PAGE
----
In his job as Director of the North Carolina Division of Marine Fisheries, VIMS alumnus Louis Daniel must make carefully considered decisions every day. But he says the best decision in his own career was made without a lot of forethought.
A 1995 graduate of the Ph.D. program at the Virginia Institute of Marine Science, Daniel now holds the top fisheries post in the state—a position he wouldn’t be in had he not selected a particular course as an undergraduate.
A native North Carolinian, Daniel was set to follow in his father’s footsteps and become an orthopedic surgeon. While pursuing a pre-med track at Wake Forest University, Daniel got closed out of an anatomy class and was forced to choose between plant taxonomy or invertebrate zoology. Without a particular interest in either, he closed his eyes and let his finger do the choosing.
“Blindly selecting invertebrate zoology was the best decision I ever made in my life,” says Daniel. “It was like a light bulb went off. It hit me that this is what I want to do—I want to be a marine scientist. I fell head over heels in love with the subject.”
As Director of the NCDMF—a Division of the North Carolina Department of Environment and Natural Resources—Daniel says his main priority is to accomplish the Division’s mission of protecting and enhancing marine resources for the state of North Carolina.
“My job is becoming increasingly difficult as more people move to the beach and population increases,” he says. “The most challenging part is working with the competing user groups of commercial and recreational fisheries. The commercial fishers are looking for quantity, and recreational fishers are looking for quality, so you have to go down the middle.”
While his main focus is on fisheries in his home state, Daniel and his team often work with fisheries departments in Virginia. “I’m always working to collaborate and communicate with Virginia fisheries as best I can because we share a fish population,” says Daniel. “We recognize the joint water issues we have between striped bass, dogfish, flounder, and so on. We recognize that we benefit a lot from the fish that come out of Chesapeake Bay.”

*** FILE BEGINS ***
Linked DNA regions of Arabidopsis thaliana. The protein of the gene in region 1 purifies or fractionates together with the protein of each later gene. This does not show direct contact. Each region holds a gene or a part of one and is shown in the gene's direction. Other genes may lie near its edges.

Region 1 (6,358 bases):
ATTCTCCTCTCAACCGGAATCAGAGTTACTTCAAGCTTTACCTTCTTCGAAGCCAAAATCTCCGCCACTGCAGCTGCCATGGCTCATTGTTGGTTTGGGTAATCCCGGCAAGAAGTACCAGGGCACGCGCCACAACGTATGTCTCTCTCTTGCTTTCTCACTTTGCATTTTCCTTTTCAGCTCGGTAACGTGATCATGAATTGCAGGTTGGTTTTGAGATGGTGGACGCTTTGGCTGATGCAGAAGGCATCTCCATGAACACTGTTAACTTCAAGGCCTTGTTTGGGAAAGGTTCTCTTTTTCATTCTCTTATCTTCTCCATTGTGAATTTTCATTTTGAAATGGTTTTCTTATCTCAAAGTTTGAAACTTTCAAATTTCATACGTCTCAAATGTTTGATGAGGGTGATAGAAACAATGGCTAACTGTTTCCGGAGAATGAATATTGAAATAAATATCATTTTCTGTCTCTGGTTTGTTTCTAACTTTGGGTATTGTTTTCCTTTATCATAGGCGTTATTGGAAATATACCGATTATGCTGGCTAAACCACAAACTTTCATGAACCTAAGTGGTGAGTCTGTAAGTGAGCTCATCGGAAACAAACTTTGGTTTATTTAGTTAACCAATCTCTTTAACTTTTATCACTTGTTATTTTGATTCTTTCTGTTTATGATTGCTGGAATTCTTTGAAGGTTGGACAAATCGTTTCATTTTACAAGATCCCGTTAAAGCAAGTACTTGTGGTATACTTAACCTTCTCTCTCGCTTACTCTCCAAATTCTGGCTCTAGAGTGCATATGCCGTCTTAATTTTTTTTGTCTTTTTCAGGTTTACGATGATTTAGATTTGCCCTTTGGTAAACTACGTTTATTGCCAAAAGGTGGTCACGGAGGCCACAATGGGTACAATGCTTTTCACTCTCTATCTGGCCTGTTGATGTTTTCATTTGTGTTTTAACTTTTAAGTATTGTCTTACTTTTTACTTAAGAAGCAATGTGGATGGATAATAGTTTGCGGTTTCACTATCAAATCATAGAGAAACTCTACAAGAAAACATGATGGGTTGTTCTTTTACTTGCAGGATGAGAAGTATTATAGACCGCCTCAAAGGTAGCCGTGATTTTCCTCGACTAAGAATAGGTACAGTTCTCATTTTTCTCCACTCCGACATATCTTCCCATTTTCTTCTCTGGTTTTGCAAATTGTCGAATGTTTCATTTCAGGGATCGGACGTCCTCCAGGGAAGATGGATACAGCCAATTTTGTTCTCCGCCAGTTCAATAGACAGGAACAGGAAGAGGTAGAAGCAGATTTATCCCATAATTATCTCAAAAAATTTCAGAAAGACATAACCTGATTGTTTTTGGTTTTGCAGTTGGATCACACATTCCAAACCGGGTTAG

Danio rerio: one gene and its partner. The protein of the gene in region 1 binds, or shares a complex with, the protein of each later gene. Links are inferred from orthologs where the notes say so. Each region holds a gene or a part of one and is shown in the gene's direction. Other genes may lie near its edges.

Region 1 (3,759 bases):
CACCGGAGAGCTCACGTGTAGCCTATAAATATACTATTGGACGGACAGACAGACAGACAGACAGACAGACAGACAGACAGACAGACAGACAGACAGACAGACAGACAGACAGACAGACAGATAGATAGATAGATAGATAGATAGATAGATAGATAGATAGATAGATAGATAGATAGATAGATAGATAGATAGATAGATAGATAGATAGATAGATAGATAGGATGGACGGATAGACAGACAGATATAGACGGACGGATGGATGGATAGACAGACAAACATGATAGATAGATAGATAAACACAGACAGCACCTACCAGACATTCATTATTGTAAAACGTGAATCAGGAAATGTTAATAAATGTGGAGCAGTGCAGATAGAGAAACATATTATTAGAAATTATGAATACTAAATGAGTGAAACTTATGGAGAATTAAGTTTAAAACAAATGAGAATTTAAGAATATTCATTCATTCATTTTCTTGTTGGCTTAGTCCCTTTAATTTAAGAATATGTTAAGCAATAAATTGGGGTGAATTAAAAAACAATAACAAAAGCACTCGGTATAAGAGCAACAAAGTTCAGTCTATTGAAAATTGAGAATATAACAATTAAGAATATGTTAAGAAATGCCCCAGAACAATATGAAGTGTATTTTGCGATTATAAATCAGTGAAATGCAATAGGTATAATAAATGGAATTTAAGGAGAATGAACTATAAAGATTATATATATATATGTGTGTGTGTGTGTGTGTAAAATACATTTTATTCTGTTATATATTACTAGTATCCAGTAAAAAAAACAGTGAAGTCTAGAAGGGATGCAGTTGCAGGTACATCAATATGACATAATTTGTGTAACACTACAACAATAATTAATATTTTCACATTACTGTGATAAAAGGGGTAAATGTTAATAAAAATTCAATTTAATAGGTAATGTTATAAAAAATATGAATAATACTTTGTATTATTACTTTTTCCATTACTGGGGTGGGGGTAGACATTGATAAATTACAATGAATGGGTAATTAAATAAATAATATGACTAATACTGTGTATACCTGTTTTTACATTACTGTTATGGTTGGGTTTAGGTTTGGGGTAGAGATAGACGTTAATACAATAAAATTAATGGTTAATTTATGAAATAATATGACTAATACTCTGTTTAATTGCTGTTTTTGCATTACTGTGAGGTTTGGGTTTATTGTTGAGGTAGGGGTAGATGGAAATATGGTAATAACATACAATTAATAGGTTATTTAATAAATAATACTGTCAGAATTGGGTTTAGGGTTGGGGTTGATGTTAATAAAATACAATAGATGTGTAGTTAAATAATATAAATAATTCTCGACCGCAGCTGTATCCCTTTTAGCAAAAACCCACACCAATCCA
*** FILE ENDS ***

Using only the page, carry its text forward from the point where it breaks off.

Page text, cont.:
As a VIMS graduate, it is almost impossible to not feel some sort of an attachment to the Bay—and Daniel is no exception, having spent countless hours collecting samples on the estuary.
“My research at VIMS focused on why we weren’t seeing any baby black drum in the Bay,” he says. “I was looking at the abundance of plankton predators, and how that coincided with the spawning events of black drum.”
During his time at VIMS, Daniel worked closely with Professor John Graves using genetic techniques to identify fish eggs. “Without a lot of prior genetic experience, Louis came into the lab, learned the techniques, and turned out a wonderful paper,” says Graves. “He has always been comfortable talking to both commercial and recreational fisherman, and has a great understanding of the science.”
Daniel acquired a solid background in estuary fisheries ecology while earning his Master’s at the College of Charleston, but he wanted to become an expert on estuarine ecology at all stages. “When I started at VIMS, I knew the ecology of adult and juvenile fish, but I didn’t know anything about the egg and larval stages,” he says. “I wanted a broad understanding from eggs to spawning, and all the way through to maximum age.”
“I’m not at all surprised to see Louis as the Director of NCDMF,” says Graves. “It has been very gratifying to follow his career. He was a real character as a graduate student, and still is today.”
In between graduating from VIMS and becoming Director of NCDMF, Daniel worked for the U.S. Fish and Wildlife service for one year before being hired at the Division as a biological supervisor in 1995. After serving as the executive assistant to the director for nine years, he took over the position when the previous director retired.
As the first person to ever move through the ranks and become director, Daniel says graduate students and young professionals always need to be thinking of ways they can improve their resume. “I am constantly working on building my resume, and I am very proud to have VIMS on there,” he says.
Daniel says he benefited greatly from the relationship he shared with his advisors while at VIMS. While he entered as a student of the late Professor of Marine Science John Olney, Daniel graduated as a student of Emeritus Professor Jack Musick due to a change in the structure of the academic program. “I gained so much from some of the discussions I had with John and Jack,” he says. “It is so important to be involved with the faculty, and I took so much away from that relationship.”
Daniel—who is happy to be back in his native North Carolina with his wife and two children—says the times he spent at VIMS were some of the best times of his life.